Ere this, the new Emperor will derangement in the relative value have landed at Vera Cruz, amid of gold and silver by adding largesalvoes of artillery, and will have ly to the supplies of the latter commenced his royal progress to metal. Let us hope also that, as the capital. On the way, he will soon as the finances of the State have abundant evidence of the permit, the Emperor will seek to fallen condition of the country; and restore his capital the noblest city when the magnificent valley of Ana- which the Spaniards ever built in huac opens upon him, he will see the New World to its former how ample are the triumphs which splendour, and make it worthy await him if he succeeds in his of its magnificent site, which is mission. Doubtless his first act hardly rivalled, and certainly not will be to assemble a council of surpassed, by any in the world. the notables, the leading men in the Let him do in some degree for country, to ascertain from them the Mexico what Napoleon has accomwants of the nation, and to obtain plished for Paris. Let him employ their co-operation in the measures the crowds of beggars, which disfirequisite to reorganise the state gure the streets in works of embeland regenerate the people. Order lishment and public utility - theremust first be established, and the by arousing them to a life of honest administrative system put upon an industry, and at the same time efficient footing. The work of re- making his renovated capital a generation will necessarily be a beautiful and stately symbol of the slow one, and years must elapse be- happy change which in like manner, fore much progress can be made we trust, will be accomplished in in awaking the energies and de- the country at large. veloping the resources of the coun. If the new Emperor has difficultry. Mexico is almost roadless, and ties to encounter, he has also many the cost and difficulty of transport advantages. Although a stranger, at present are serious obstacles to a majority of the people will receive the development of the export him as a monarch of their own trade. A railway from Vera Cruz choice, and the remainder will to the capital will probably be the readily acquiesce in the new regime. first great public work undertaken He has no native rivals: there is by the new Government; and in no old sovereignty to be overborne the execution of this work, foreign -- no old traditions of government capital and enterprise will doubt- to be encountered and supplanted.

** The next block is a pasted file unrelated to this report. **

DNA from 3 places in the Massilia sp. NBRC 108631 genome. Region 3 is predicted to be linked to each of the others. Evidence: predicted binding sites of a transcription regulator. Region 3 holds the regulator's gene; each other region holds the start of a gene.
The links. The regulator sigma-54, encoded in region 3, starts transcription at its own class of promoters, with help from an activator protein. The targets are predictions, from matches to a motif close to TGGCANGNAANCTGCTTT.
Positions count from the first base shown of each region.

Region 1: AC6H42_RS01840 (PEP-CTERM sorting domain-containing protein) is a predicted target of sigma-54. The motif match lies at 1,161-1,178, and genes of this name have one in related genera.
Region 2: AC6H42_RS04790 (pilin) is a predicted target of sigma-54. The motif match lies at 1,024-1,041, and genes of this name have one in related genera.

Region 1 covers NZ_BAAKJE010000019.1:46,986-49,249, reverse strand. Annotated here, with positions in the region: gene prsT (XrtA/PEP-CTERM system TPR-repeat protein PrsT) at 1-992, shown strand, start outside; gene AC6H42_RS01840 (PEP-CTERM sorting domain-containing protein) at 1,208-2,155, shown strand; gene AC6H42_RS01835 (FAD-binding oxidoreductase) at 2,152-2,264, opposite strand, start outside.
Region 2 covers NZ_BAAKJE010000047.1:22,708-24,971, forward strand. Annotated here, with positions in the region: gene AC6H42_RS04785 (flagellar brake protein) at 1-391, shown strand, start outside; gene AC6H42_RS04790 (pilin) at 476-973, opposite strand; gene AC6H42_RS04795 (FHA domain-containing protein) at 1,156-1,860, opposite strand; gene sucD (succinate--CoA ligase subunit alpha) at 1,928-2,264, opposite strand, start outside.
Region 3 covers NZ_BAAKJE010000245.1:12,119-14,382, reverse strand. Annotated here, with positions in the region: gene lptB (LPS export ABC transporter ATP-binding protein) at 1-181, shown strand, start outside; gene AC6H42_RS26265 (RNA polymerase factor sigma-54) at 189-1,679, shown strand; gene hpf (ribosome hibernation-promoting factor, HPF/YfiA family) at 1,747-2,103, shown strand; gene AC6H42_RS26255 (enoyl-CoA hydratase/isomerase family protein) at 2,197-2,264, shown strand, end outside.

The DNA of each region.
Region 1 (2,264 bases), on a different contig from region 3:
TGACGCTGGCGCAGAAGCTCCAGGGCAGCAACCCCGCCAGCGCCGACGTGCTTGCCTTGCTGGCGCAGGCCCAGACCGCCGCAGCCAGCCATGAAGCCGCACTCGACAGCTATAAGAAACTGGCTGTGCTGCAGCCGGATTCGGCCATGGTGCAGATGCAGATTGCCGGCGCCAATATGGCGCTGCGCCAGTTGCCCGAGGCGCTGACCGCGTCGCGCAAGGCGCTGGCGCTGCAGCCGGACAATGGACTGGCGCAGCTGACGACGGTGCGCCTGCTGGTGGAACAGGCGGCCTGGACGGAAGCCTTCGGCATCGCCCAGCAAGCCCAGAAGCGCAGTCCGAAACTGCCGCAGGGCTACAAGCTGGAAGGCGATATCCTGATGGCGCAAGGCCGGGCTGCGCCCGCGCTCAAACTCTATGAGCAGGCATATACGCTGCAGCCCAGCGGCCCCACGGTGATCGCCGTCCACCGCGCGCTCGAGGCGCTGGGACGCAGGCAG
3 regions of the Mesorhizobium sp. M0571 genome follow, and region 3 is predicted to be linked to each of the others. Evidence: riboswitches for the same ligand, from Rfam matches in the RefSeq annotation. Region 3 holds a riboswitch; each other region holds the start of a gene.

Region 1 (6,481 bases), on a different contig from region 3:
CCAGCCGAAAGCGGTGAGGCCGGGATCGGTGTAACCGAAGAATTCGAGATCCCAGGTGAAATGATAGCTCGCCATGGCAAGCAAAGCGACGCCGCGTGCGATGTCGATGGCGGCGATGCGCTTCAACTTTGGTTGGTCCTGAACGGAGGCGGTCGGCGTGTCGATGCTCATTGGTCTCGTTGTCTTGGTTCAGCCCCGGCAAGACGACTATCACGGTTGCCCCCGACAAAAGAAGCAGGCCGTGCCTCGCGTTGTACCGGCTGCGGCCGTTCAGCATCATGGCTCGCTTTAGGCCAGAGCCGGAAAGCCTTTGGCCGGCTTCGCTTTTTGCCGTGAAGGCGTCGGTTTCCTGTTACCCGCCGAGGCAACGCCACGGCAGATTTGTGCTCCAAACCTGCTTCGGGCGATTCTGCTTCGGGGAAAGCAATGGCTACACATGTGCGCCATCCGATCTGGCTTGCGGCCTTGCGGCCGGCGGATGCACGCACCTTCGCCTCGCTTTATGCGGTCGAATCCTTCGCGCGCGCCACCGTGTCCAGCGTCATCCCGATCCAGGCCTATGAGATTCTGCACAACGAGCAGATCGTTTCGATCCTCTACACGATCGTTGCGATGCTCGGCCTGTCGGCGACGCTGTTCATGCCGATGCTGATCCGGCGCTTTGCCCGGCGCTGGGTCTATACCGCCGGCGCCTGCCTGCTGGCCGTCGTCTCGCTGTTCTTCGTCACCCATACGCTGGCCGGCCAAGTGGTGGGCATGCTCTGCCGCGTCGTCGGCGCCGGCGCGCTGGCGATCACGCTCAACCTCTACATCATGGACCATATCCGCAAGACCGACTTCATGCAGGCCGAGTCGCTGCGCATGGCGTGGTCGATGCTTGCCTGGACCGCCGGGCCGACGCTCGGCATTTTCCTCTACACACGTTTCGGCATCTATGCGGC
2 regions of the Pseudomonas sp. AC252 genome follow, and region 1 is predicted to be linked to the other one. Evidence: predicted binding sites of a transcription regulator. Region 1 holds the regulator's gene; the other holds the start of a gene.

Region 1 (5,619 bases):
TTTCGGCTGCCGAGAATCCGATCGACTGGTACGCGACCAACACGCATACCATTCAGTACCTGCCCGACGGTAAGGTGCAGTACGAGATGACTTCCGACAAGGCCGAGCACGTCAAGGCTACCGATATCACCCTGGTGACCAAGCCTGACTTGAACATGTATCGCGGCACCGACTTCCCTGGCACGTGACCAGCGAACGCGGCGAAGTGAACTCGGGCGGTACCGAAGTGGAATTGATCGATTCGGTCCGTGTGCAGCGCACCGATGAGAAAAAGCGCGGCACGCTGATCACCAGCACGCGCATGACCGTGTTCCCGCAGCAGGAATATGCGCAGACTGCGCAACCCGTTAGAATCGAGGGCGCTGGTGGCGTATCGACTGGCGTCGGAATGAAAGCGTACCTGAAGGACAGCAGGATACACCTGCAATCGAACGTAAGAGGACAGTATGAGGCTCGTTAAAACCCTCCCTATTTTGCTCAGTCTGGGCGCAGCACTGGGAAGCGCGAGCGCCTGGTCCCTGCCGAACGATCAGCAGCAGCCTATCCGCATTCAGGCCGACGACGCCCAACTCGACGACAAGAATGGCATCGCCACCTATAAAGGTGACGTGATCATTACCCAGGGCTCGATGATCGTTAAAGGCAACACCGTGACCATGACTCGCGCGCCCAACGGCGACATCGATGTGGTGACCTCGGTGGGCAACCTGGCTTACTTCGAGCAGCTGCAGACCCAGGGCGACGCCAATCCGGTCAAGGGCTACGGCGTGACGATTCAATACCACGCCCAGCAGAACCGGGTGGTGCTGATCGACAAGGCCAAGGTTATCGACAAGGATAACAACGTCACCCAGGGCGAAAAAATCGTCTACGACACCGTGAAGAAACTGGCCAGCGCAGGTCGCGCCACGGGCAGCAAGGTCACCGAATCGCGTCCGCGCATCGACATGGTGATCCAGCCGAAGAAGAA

French took care that the importtance and true character of his design should be generally known. No man knows better than he the power which a policy derives from the support of public opinion. He wished to get the moral sense of Europe on his side, and to prove to France that the “idea” was one which was worthy of a greatination which aspires to be the leader of civilisation. He intrusted the task of exposition to one of his Senators whose character for impartiality is as well known as his high intellectual powers, and who enjoys a celebrity greater than any which can be conferred by the favour of Courts. Michel Chevalier is the ablest political economist on the Continent, — he is a man of facts, and of sound and careful reasoning; so that he was eminently fitted to be an expositor of the imperial policy upon whose judgment and integrity the public could rely. He has produced a work upon Mexico" which goes far beyond the scope of the present-intervention, and which gives a clear and solid exposition of the condition and history of the country from the earliest times of which we have any knowledge down to the present day. Although warmly approving the motive which led to the Napoleonic intervention in Mexico, he nowhere shows the slightest trace of the spirit of a partisan. He views everything'clearly